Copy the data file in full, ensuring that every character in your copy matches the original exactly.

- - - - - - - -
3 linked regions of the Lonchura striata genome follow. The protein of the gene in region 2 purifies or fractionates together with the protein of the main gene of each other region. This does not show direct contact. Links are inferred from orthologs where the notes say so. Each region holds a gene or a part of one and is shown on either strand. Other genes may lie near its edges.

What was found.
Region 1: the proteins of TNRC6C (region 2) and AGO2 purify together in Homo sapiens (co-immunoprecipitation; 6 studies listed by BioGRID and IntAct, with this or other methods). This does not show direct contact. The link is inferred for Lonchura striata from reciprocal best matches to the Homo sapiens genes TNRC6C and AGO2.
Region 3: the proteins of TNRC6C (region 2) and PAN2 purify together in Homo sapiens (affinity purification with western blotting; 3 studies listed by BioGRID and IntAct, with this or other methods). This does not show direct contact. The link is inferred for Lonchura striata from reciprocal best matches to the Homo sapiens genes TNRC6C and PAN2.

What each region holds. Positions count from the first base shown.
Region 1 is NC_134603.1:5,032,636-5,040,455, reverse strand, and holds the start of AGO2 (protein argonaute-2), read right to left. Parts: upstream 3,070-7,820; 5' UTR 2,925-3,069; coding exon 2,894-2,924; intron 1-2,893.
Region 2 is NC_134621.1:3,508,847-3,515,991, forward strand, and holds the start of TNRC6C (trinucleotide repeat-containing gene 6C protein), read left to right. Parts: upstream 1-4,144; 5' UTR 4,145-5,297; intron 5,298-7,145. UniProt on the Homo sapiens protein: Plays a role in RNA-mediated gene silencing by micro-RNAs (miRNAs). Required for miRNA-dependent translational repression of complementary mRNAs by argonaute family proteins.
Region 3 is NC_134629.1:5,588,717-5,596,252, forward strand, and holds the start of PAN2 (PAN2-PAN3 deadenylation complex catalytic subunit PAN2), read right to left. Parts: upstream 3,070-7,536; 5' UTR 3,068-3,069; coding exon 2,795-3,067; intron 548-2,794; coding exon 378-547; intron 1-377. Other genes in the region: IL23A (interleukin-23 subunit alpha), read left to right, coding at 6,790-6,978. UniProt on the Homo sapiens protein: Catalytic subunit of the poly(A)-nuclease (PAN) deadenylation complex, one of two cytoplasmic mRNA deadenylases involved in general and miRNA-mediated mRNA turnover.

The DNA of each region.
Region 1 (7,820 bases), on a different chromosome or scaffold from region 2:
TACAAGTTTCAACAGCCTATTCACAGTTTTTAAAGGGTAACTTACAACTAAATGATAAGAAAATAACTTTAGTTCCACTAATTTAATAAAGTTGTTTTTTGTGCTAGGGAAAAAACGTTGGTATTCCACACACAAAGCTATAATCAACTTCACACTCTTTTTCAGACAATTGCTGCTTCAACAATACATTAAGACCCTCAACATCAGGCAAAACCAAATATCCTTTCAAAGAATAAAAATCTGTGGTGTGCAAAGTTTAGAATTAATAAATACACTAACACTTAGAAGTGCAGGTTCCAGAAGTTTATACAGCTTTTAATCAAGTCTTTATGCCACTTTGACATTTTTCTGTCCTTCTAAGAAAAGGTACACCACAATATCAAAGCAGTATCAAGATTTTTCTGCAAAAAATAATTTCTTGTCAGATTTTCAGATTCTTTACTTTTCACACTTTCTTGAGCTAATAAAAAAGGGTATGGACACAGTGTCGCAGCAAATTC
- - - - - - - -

3 linked regions of the Lonchura striata genome follow. The protein of the gene in region 2 purifies or fractionates together with the protein of the main gene of each other region. This does not show direct contact. Links are inferred from orthologs where the notes say so. Each region holds a gene or a part of one and is shown on either strand. Other genes may lie near its edges.

What was found.
Region 1: the proteins of TNRC6C (region 2) and AGO2 purify together in Homo sapiens (co-immunoprecipitation; 6 studies listed by BioGRID and IntAct, with this or other methods). This does not show direct contact. The link is inferred for Lonchura striata from reciprocal best matches to the Homo sapiens genes TNRC6C and AGO2.
Region 3: the proteins of TNRC6C (region 2) and PAN2 purify together in Homo sapiens (affinity purification with western blotting; 3 studies listed by BioGRID and IntAct, with this or other methods). This does not show direct contact. The link is inferred for Lonchura striata from reciprocal best matches to the Homo sapiens genes TNRC6C and PAN2.

What each region holds. Positions count from the first base shown.
Region 1 is NC_134603.1:5,032,636-5,040,455, reverse strand, and holds the start of AGO2 (protein argonaute-2), read right to left. Parts: upstream 3,070-7,820; 5' UTR 2,925-3,069; coding exon 2,894-2,924; intron 1-2,893.
Region 2 is NC_134621.1:3,508,847-3,515,991, forward strand, and holds the start of TNRC6C (trinucleotide repeat-containing gene 6C protein), read left to right. Parts: upstream 1-4,144; 5' UTR 4,145-5,297; intron 5,298-7,145. UniProt on the Homo sapiens protein: Plays a role in RNA-mediated gene silencing by micro-RNAs (miRNAs). Required for miRNA-dependent translational repression of complementary mRNAs by argonaute family proteins.
Region 3 is NC_134629.1:5,588,717-5,596,252, forward strand, and holds the start of PAN2 (PAN2-PAN3 deadenylation complex catalytic subunit PAN2), read right to left. Parts: upstream 3,070-7,536; 5' UTR 3,068-3,069; coding exon 2,795-3,067; intron 548-2,794; coding exon 378-547; intron 1-377. Other genes in the region: IL23A (interleukin-23 subunit alpha), read left to right, coding at 6,790-6,978. UniProt on the Homo sapiens protein: Catalytic subunit of the poly(A)-nuclease (PAN) deadenylation complex, one of two cytoplasmic mRNA deadenylases involved in general and miRNA-mediated mRNA turnover.

The DNA of each region.
Region 1 (7,820 bases), on a different chromosome or scaffold from region 2:
TACAAGTTTCAACAGCCTATTCACAGTTTTTAAAGGGTAACTTACAACTAAATGATAAGAAAATAACTTTAGTTCCACTAATTTAATAAAGTTGTTTTTTGTGCTAGGGAAAAAACGTTGGTATTCCACACACAAAGCTATAATCAACTTCACACTCTTTTTCAGACAATTGCTGCTTCAACAATACATTAAGACCCTCAACATCAGGCAAAACCAAATATCCTTTCAAAGAATAAAAATCTGTGGTGTGCAAAGTTTAGAATTAATAAATACACTAACACTTAGAAGTGCAGGTTCCAGAAGTTTATACAGCTTTTAATCAAGTCTTTATGCCACTTTGACATTTTTCTGTCCTTCTAAGAAAAGGTACACCACAATATCAAAGCAGTATCAAGATTTTTCTGCAAAAAATAATTTCTTGTCAGATTTTCAGATTCTTTACTTTTCACACTTTCTTGAGCTAATAAAAAAGGGTATGGACACAGTGTCGCAGCAAATTC